Recently, while following the events that are unfolding in the Middle East and North Africa, I have been aware of a significant amount of bias in the media, and a lot of “shaping the story.” As both a journalist and a creative writer, I want to draw your attention to how bias can creep into news stories, often undetected. Even when a story includes nothing but accurate facts, it can include bias. How does that happen? It happens when journalists, editors, and producers choose what stories or topics to cover, and what information to include.
Creative writers do this all the time as they write and revise their stories, essays, books, or even poems. They pick and choose particular scenes, images, and dialogue that will get across the main idea, or plot, or theme, that they want to present. In making these choices, they also leave out things that they don’t feel are important to the story.
The same thing happens in journalism. Let me give you an example. I am going to pick a random local story out of a random newspaper — let’s say, the Chicago Tribune.
Here’s the story: Police Put Ticket Scofflaws on Notice
Keep in mind, I am not choosing this story because it shows bias. I have no idea if it does. But I want to show you how it could be manipulated to create a very different effect with the same facts.
The first couple of paragraphs of this story, written by Michelle Stoffel, read this way:
“Scofflaws beware: Arlington Heights will soon be fully equipped to more easily boot vehicles and suspend driver’s licenses of those owing fines.
A new hand-held ticketing device will allow officers to catch repeat offenders and more efficiently enforce two-hour parking zones. Plus, tickets will be more durable and put inside brightly-colored envelopes.”
The story then goes on to explain in detail how the new system will work, and why the previous system was less effective and more unwieldy (but keep in mind, many people only read the first couple of paragraphs of any news story, which is why those initial paragraphs are so important).
What impression do you get from the headline, and the first two words: “Scofflaws beware…”? As a reader, you immediately get the sense that this story is about the good guys against the bad guys…and how the good guys have won a battle in an ongoing war because of this great new ticketing system. Now, police offers can “catch repeat offenders and more efficiently enforce two-hour parking zones.” The last paragraph of the story reads: “The new system, which cost $45,013 and came out of the department’s seizure funds, will be implemented in May.”
OK, maybe this is a great story, and a positive change for this community. It sure sounds like it. But let’s just do a little manipulating here. What if the headline read this way:
“Despite Recession, Police to Spend More than $45K on new Ticketing Device”
Wouldn’t that headline immediately make you think differently about this story? Now you might think, “In this terrible economy, the police are spending $45,000 on a way to give more traffic tickets?” Suddenly, the police are the bad guys.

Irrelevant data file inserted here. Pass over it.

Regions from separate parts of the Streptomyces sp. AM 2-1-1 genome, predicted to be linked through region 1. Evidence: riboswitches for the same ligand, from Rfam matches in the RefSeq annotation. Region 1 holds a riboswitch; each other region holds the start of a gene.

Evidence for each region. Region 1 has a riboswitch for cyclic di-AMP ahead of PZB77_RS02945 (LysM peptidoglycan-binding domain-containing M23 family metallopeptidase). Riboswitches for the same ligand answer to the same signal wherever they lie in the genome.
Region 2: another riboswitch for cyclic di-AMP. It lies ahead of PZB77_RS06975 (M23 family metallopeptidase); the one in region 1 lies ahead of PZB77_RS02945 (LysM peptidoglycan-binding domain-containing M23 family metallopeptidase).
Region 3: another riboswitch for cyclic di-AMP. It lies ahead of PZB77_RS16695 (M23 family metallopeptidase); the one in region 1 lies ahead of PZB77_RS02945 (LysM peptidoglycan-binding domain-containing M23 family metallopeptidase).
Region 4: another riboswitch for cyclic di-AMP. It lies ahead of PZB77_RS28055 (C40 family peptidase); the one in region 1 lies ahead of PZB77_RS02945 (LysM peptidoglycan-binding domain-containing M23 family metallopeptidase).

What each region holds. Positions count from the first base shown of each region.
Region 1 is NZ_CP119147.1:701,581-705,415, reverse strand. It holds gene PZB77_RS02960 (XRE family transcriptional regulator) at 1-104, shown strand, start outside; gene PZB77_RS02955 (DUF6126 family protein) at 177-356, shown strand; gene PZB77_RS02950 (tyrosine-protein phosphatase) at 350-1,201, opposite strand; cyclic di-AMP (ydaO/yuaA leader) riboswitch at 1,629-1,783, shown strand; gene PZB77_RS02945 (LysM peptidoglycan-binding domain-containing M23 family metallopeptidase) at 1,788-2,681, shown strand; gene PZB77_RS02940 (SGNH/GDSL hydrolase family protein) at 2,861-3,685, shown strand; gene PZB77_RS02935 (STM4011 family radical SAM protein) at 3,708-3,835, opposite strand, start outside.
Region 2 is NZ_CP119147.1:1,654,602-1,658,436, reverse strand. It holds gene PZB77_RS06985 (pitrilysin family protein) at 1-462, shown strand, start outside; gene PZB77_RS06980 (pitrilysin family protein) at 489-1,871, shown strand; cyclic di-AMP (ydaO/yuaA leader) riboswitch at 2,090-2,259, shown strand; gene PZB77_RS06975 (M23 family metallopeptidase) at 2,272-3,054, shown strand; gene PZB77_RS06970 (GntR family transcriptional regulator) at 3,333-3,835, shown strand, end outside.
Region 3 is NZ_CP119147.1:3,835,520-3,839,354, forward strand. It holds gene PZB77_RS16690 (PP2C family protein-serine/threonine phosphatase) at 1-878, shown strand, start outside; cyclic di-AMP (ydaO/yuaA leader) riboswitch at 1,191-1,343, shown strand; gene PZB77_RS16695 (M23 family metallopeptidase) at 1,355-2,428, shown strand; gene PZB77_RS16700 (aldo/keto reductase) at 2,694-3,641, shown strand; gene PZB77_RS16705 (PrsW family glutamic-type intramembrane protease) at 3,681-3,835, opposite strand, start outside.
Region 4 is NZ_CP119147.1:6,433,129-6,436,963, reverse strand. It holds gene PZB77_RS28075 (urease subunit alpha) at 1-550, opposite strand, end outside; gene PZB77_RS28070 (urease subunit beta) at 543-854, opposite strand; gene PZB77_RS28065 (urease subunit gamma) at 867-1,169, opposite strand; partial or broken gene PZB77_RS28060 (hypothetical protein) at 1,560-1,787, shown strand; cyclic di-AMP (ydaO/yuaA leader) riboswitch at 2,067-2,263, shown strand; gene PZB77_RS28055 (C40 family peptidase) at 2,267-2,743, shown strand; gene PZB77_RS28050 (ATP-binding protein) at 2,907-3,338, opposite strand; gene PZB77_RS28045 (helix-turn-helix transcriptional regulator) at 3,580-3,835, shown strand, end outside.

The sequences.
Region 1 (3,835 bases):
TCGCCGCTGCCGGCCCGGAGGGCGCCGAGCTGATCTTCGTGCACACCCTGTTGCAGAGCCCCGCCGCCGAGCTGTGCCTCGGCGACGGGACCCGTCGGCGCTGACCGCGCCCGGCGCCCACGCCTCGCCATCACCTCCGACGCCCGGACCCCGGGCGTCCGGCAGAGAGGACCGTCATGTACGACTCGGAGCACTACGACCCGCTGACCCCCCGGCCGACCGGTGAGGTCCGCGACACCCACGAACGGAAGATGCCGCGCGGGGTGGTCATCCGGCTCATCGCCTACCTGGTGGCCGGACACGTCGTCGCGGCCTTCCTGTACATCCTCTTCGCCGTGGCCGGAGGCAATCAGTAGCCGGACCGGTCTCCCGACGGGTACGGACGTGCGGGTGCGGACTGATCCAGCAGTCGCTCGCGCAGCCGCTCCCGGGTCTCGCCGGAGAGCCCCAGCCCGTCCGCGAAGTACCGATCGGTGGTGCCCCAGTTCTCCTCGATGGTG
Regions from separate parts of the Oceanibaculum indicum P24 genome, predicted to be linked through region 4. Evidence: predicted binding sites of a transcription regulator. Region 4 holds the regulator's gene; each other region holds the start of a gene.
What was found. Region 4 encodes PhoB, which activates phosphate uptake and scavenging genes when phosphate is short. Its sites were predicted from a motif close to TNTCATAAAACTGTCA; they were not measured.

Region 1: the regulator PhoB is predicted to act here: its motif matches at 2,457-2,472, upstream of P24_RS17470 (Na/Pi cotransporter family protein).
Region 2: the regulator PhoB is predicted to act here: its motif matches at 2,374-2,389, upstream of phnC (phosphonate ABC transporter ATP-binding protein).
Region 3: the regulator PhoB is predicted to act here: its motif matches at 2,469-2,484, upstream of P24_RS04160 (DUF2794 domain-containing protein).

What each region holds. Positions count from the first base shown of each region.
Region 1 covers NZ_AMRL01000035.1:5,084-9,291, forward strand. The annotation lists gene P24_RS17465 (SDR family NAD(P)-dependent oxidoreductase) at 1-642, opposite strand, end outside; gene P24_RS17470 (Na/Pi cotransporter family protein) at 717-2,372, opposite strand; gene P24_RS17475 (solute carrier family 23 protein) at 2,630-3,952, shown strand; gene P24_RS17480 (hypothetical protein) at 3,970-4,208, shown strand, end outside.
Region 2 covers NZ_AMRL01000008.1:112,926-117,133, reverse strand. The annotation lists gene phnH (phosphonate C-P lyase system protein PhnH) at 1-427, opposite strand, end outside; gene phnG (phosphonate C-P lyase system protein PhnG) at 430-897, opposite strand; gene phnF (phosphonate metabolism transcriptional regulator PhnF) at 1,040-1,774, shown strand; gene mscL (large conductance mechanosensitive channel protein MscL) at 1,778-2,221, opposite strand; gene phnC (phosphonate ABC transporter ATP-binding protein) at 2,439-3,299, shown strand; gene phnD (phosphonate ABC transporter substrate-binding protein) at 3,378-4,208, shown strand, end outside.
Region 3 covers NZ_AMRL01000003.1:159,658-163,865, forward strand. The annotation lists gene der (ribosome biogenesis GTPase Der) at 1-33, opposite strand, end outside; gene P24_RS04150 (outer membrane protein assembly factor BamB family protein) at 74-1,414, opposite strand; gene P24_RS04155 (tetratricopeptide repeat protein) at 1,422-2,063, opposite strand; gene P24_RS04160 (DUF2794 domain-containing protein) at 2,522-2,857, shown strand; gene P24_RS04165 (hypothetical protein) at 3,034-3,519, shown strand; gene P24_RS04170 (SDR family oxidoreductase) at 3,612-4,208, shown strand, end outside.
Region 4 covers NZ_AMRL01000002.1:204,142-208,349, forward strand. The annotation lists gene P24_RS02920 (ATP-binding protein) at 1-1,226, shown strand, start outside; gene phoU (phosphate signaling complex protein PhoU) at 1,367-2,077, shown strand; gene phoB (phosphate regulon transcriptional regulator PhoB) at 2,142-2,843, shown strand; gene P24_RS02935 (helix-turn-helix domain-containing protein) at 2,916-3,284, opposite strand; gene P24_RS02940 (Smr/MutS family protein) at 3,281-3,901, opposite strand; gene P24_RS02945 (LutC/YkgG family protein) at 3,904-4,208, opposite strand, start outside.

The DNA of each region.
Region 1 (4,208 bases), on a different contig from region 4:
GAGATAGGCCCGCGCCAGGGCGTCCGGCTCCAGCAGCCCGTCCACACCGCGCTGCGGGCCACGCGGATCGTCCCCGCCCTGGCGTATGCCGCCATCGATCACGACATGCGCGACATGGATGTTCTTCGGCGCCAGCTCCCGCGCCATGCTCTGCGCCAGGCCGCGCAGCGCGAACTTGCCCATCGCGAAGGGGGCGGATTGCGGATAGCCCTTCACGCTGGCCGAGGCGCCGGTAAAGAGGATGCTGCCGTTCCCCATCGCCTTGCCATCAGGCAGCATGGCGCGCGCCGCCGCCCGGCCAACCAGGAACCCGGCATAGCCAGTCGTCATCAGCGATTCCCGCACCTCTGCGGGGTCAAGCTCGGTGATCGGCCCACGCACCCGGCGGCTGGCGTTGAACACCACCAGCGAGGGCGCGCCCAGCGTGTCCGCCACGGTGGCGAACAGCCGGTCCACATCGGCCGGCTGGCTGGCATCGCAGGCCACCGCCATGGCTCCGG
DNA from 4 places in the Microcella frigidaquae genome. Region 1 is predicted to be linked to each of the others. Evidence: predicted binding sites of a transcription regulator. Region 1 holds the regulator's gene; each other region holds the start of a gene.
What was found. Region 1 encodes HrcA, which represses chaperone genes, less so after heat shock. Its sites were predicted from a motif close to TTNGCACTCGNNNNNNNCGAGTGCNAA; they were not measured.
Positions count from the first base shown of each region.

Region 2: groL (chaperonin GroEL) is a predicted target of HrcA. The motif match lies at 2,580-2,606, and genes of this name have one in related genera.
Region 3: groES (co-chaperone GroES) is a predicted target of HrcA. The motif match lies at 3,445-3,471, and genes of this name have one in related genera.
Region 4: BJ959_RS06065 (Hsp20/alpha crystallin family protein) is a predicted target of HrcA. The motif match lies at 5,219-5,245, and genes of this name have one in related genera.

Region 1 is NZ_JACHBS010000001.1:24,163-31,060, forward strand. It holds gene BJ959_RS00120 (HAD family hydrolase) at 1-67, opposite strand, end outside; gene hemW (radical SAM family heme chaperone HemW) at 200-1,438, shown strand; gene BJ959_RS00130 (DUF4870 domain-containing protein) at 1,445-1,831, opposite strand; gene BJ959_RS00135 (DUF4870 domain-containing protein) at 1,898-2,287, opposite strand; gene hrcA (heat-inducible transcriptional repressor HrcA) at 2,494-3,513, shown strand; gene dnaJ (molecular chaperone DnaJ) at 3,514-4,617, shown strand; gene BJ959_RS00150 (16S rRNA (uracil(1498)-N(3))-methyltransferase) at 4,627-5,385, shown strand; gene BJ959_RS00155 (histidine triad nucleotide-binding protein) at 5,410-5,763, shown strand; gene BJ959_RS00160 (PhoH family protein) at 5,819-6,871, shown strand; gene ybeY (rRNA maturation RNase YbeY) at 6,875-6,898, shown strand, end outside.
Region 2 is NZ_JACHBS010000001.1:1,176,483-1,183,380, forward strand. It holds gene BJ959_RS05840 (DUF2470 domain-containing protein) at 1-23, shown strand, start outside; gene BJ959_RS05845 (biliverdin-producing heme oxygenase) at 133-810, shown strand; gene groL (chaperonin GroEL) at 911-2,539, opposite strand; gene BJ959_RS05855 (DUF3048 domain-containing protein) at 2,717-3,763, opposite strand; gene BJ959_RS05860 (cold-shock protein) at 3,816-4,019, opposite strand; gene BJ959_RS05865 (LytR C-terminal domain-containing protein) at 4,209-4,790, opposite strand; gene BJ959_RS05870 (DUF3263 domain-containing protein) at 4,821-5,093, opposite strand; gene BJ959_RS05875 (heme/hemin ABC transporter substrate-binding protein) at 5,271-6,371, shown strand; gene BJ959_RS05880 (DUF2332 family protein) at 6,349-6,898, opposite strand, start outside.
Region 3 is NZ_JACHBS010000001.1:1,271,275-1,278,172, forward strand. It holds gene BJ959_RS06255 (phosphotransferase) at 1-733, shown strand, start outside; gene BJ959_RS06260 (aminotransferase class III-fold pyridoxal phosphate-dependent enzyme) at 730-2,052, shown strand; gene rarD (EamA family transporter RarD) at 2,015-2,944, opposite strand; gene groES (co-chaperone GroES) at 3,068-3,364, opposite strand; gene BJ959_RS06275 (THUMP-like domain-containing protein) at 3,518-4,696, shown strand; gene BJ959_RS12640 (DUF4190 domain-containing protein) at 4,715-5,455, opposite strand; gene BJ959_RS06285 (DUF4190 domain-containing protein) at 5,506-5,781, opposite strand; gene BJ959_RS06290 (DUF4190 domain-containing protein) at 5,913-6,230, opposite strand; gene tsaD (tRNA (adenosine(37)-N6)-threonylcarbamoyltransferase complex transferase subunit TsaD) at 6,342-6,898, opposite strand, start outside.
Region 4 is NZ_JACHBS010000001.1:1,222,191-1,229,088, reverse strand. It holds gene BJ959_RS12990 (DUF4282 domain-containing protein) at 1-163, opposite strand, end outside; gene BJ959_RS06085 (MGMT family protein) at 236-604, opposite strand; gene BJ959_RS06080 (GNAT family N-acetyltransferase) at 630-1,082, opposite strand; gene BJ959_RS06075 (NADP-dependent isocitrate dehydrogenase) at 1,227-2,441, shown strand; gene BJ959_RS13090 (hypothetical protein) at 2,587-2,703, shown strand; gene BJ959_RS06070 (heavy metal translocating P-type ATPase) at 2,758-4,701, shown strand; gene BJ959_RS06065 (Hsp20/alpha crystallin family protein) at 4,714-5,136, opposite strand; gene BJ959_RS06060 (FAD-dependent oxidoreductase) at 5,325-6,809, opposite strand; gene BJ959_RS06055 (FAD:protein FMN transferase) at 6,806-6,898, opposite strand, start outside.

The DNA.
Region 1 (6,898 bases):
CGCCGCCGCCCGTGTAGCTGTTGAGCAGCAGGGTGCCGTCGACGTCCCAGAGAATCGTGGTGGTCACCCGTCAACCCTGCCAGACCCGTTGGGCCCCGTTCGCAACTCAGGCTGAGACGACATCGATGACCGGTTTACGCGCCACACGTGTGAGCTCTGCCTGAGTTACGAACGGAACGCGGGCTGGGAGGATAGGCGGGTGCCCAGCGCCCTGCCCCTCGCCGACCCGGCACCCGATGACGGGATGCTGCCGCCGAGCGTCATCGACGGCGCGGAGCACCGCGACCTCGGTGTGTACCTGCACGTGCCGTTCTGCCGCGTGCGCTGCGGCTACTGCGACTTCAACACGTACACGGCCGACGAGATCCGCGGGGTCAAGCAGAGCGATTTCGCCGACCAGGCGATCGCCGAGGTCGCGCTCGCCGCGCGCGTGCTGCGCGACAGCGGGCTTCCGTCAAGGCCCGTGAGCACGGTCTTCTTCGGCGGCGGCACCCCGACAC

And then, what if the story interviewed someone who was ticketed twice in the two-hour zone — both times because they were visiting their elderly Aunt. The first time, the Aunt cried and pleaded, asking the person not to leave, and the person got to their car just two minutes late and had a ticket. The second time, the Aunt became ill during the visit and had to be rushed to the hospital in an ambulance. Our hapless driver jumped into the ambulance with their relative and spent 5 hours in the emergency room, and returned only to find that their car had been ticketed a second time for being parked for more than two hours! The quote reads, “I swear to you, I’ve never had a parking ticket in my life. I work at a homeless shelter all day long and then come to see my Aunt, and now this!”
Maybe such a story make at least some readers think, “Those darn police! I remember when I got an unfair ticket!”
And what if the article then reported the amount of snow that had fallen in that neighborhood this winter, and how many fewer parking spots were available due to the weather?
I’m not saying that any of the above, besides the original news story, is true. It’s not. I made it up. But what I’m trying to show you is that what a journalist chooses to investigate and include in a story, including who they choose to interview, and which quotes they choose to include from that person, can create the effect that the journalist (or their editor) wants to create. It might not even be conscious. But it happens. Sometimes, it even happens for the most basic of reasons — maybe there was a paragraph in this story about the winter snowfall, but it had to be cut because the story was too long to fit in the allotted space, so the reader never gets to see it.
As I said, as creative writers, we do this all the time. We re-work words and sentences and choose what to put in a story, essay, or poem so that it will achieve the effect we are looking for. What is important to know is that the same thing happens in journalism. Trained journalists are taught to be as objective as possible, to include all sides of a story, and to report “just the facts, ma’am.” But in truth, it’s very hard to be completely objective.
All I ask is that you be aware of this. Don’t let any particular media outlet shape the story for you. Think for yourself.